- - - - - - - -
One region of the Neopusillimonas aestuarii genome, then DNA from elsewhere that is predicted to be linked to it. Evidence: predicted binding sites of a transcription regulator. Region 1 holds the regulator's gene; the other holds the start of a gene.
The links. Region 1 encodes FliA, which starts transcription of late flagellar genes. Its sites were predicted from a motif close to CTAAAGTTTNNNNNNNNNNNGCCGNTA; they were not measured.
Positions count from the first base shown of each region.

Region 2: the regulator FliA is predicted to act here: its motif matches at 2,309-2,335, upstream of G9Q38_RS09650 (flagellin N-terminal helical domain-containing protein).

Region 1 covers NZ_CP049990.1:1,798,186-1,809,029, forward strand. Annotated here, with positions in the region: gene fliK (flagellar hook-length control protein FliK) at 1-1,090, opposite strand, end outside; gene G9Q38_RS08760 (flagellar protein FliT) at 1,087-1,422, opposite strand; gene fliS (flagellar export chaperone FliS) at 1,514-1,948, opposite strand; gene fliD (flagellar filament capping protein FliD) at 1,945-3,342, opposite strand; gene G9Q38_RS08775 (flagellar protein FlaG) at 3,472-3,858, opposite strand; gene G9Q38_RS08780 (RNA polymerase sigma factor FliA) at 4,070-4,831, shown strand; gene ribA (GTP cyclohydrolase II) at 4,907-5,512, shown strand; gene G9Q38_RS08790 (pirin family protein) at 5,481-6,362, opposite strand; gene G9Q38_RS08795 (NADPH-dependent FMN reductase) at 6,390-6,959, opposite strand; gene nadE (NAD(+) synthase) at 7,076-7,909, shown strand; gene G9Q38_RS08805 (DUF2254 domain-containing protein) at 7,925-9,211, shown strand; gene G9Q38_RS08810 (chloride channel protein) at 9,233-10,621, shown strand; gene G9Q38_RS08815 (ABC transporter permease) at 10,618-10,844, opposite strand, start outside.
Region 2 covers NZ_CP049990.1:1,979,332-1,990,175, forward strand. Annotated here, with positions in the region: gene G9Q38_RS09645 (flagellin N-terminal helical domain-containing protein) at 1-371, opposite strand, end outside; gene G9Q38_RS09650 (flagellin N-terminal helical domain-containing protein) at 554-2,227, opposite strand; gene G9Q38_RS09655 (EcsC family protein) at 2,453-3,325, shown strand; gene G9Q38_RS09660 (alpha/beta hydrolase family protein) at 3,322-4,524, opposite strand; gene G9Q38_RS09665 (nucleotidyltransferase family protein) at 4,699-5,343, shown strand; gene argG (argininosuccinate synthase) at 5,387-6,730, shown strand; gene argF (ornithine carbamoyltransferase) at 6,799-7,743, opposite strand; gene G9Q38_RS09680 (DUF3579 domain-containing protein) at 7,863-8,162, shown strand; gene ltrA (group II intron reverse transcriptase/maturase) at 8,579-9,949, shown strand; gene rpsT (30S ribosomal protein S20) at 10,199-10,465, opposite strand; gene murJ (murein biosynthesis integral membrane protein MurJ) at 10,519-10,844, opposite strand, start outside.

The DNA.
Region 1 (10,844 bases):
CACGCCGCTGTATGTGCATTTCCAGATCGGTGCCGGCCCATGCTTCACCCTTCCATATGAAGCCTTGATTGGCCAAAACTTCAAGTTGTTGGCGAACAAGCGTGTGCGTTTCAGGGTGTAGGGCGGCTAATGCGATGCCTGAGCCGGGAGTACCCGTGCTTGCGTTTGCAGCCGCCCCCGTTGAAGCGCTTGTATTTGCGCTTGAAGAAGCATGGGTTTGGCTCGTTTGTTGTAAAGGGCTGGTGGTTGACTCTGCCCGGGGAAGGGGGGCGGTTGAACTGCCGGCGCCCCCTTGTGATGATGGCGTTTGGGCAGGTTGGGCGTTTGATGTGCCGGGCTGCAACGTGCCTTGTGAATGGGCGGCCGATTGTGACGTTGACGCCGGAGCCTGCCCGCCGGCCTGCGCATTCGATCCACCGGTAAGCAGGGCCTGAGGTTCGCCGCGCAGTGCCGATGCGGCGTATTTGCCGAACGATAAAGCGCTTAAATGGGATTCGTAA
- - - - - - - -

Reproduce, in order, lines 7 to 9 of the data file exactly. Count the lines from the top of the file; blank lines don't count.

The DNA.
Region 1 (10,844 bases):
CACGCCGCTGTATGTGCATTTCCAGATCGGTGCCGGCCCATGCTTCACCCTTCCATATGAAGCCTTGATTGGCCAAAACTTCAAGTTGTTGGCGAACAAGCGTGTGCGTTTCAGGGTGTAGGGCGGCTAATGCGATGCCTGAGCCGGGAGTACCCGTGCTTGCGTTTGCAGCCGCCCCCGTTGAAGCGCTTGTATTTGCGCTTGAAGAAGCATGGGTTTGGCTCGTTTGTTGTAAAGGGCTGGTGGTTGACTCTGCCCGGGGAAGGGGGGCGGTTGAACTGCCGGCGCCCCCTTGTGATGATGGCGTTTGGGCAGGTTGGGCGTTTGATGTGCCGGGCTGCAACGTGCCTTGTGAATGGGCGGCCGATTGTGACGTTGACGCCGGAGCCTGCCCGCCGGCCTGCGCATTCGATCCACCGGTAAGCAGGGCCTGAGGTTCGCCGCGCAGTGCCGATGCGGCGTATTTGCCGAACGATAAAGCGCTTAAATGGGATTCGTAA